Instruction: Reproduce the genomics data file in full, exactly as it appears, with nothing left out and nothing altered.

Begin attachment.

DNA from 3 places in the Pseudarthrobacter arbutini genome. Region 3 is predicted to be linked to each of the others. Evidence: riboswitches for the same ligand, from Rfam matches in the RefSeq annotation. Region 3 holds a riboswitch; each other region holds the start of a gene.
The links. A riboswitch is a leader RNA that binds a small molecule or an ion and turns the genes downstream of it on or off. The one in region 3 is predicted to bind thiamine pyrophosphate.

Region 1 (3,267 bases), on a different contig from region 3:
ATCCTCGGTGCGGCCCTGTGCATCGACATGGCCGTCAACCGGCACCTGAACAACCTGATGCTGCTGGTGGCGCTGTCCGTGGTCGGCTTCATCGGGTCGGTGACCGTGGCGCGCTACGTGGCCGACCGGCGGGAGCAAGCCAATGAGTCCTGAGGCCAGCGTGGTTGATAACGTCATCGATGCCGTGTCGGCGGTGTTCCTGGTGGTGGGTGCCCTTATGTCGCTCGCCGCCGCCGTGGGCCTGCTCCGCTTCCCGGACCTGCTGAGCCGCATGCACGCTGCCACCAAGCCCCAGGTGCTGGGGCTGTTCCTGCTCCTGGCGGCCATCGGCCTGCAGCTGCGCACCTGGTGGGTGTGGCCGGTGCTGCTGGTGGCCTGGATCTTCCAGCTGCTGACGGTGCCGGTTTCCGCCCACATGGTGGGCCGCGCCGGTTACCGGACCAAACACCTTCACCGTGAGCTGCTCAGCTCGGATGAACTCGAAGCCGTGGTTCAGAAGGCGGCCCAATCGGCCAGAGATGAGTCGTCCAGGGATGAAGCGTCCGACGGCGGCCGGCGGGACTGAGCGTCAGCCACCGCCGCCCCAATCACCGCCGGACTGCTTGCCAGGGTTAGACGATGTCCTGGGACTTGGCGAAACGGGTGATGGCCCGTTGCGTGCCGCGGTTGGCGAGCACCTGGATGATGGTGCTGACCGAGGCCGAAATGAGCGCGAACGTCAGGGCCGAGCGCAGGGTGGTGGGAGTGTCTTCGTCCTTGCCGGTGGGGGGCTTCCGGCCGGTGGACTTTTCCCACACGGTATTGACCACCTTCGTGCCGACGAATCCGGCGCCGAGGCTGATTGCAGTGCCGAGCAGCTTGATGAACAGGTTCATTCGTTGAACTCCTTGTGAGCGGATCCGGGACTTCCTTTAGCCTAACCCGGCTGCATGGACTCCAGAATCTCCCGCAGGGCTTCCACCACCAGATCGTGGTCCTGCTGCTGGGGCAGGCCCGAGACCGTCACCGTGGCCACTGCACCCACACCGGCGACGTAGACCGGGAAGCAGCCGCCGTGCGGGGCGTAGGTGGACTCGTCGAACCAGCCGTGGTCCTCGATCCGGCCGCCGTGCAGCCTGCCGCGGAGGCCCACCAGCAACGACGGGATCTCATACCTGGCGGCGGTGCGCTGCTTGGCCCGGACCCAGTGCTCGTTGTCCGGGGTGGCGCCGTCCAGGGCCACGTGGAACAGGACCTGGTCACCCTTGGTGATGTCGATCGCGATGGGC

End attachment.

DNA from 3 places in the Pseudarthrobacter arbutini genome. Region 3 is predicted to be linked to each of the others. Evidence: riboswitches for the same ligand, from Rfam matches in the RefSeq annotation. Region 3 holds a riboswitch; each other region holds the start of a gene.
The links. A riboswitch is a leader RNA that binds a small molecule or an ion and turns the genes downstream of it on or off. The one in region 3 is predicted to bind thiamine pyrophosphate.

Region 1 (3,267 bases), on a different contig from region 3:
ATCCTCGGTGCGGCCCTGTGCATCGACATGGCCGTCAACCGGCACCTGAACAACCTGATGCTGCTGGTGGCGCTGTCCGTGGTCGGCTTCATCGGGTCGGTGACCGTGGCGCGCTACGTGGCCGACCGGCGGGAGCAAGCCAATGAGTCCTGAGGCCAGCGTGGTTGATAACGTCATCGATGCCGTGTCGGCGGTGTTCCTGGTGGTGGGTGCCCTTATGTCGCTCGCCGCCGCCGTGGGCCTGCTCCGCTTCCCGGACCTGCTGAGCCGCATGCACGCTGCCACCAAGCCCCAGGTGCTGGGGCTGTTCCTGCTCCTGGCGGCCATCGGCCTGCAGCTGCGCACCTGGTGGGTGTGGCCGGTGCTGCTGGTGGCCTGGATCTTCCAGCTGCTGACGGTGCCGGTTTCCGCCCACATGGTGGGCCGCGCCGGTTACCGGACCAAACACCTTCACCGTGAGCTGCTCAGCTCGGATGAACTCGAAGCCGTGGTTCAGAAGGCGGCCCAATCGGCCAGAGATGAGTCGTCCAGGGATGAAGCGTCCGACGGCGGCCGGCGGGACTGAGCGTCAGCCACCGCCGCCCCAATCACCGCCGGACTGCTTGCCAGGGTTAGACGATGTCCTGGGACTTGGCGAAACGGGTGATGGCCCGTTGCGTGCCGCGGTTGGCGAGCACCTGGATGATGGTGCTGACCGAGGCCGAAATGAGCGCGAACGTCAGGGCCGAGCGCAGGGTGGTGGGAGTGTCTTCGTCCTTGCCGGTGGGGGGCTTCCGGCCGGTGGACTTTTCCCACACGGTATTGACCACCTTCGTGCCGACGAATCCGGCGCCGAGGCTGATTGCAGTGCCGAGCAGCTTGATGAACAGGTTCATTCGTTGAACTCCTTGTGAGCGGATCCGGGACTTCCTTTAGCCTAACCCGGCTGCATGGACTCCAGAATCTCCCGCAGGGCTTCCACCACCAGATCGTGGTCCTGCTGCTGGGGCAGGCCCGAGACCGTCACCGTGGCCACTGCACCCACACCGGCGACGTAGACCGGGAAGCAGCCGCCGTGCGGGGCGTAGGTGGACTCGTCGAACCAGCCGTGGTCCTCGATCCGGCCGCCGTGCAGCCTGCCGCGGAGGCCCACCAGCAACGACGGGATCTCATACCTGGCGGCGGTGCGCTGCTTGGCCCGGACCCAGTGCTCGTTGTCCGGGGTGGCGCCGTCCAGGGCCACGTGGAACAGGACCTGGTCACCCTTGGTGATGTCGATCGCGATGGGC